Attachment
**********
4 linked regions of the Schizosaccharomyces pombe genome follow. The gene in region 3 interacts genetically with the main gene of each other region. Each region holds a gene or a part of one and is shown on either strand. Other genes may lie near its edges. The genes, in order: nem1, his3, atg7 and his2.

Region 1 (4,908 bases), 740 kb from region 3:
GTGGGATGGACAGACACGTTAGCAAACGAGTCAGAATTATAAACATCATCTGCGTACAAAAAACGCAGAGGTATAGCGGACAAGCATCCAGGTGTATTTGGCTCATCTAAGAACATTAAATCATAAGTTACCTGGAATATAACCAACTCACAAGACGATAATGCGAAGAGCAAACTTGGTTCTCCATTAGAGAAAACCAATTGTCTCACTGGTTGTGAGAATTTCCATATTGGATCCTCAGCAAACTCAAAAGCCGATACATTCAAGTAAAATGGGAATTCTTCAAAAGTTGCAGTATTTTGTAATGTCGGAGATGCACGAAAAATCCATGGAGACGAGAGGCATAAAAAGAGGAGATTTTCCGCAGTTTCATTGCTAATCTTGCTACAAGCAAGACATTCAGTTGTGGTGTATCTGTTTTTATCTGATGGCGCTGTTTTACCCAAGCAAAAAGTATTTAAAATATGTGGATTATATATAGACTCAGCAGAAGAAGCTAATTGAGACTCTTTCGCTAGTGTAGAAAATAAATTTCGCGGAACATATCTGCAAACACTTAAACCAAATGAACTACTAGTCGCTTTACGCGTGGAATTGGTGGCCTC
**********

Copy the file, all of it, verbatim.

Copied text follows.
4 linked regions of the Schizosaccharomyces pombe genome follow. The gene in region 3 interacts genetically with the main gene of each other region. Each region holds a gene or a part of one and is shown on either strand. Other genes may lie near its edges. The genes, in order: nem1, his3, atg7 and his2.

Region 1 (4,908 bases), 740 kb from region 3:
GTGGGATGGACAGACACGTTAGCAAACGAGTCAGAATTATAAACATCATCTGCGTACAAAAAACGCAGAGGTATAGCGGACAAGCATCCAGGTGTATTTGGCTCATCTAAGAACATTAAATCATAAGTTACCTGGAATATAACCAACTCACAAGACGATAATGCGAAGAGCAAACTTGGTTCTCCATTAGAGAAAACCAATTGTCTCACTGGTTGTGAGAATTTCCATATTGGATCCTCAGCAAACTCAAAAGCCGATACATTCAAGTAAAATGGGAATTCTTCAAAAGTTGCAGTATTTTGTAATGTCGGAGATGCACGAAAAATCCATGGAGACGAGAGGCATAAAAAGAGGAGATTTTCCGCAGTTTCATTGCTAATCTTGCTACAAGCAAGACATTCAGTTGTGGTGTATCTGTTTTTATCTGATGGCGCTGTTTTACCCAAGCAAAAAGTATTTAAAATATGTGGATTATATATAGACTCAGCAGAAGAAGCTAATTGAGACTCTTTCGCTAGTGTAGAAAATAAATTTCGCGGAACATATCTGCAAACACTTAAACCAAATGAACTACTAGTCGCTTTACGCGTGGAATTGGTGGCCTC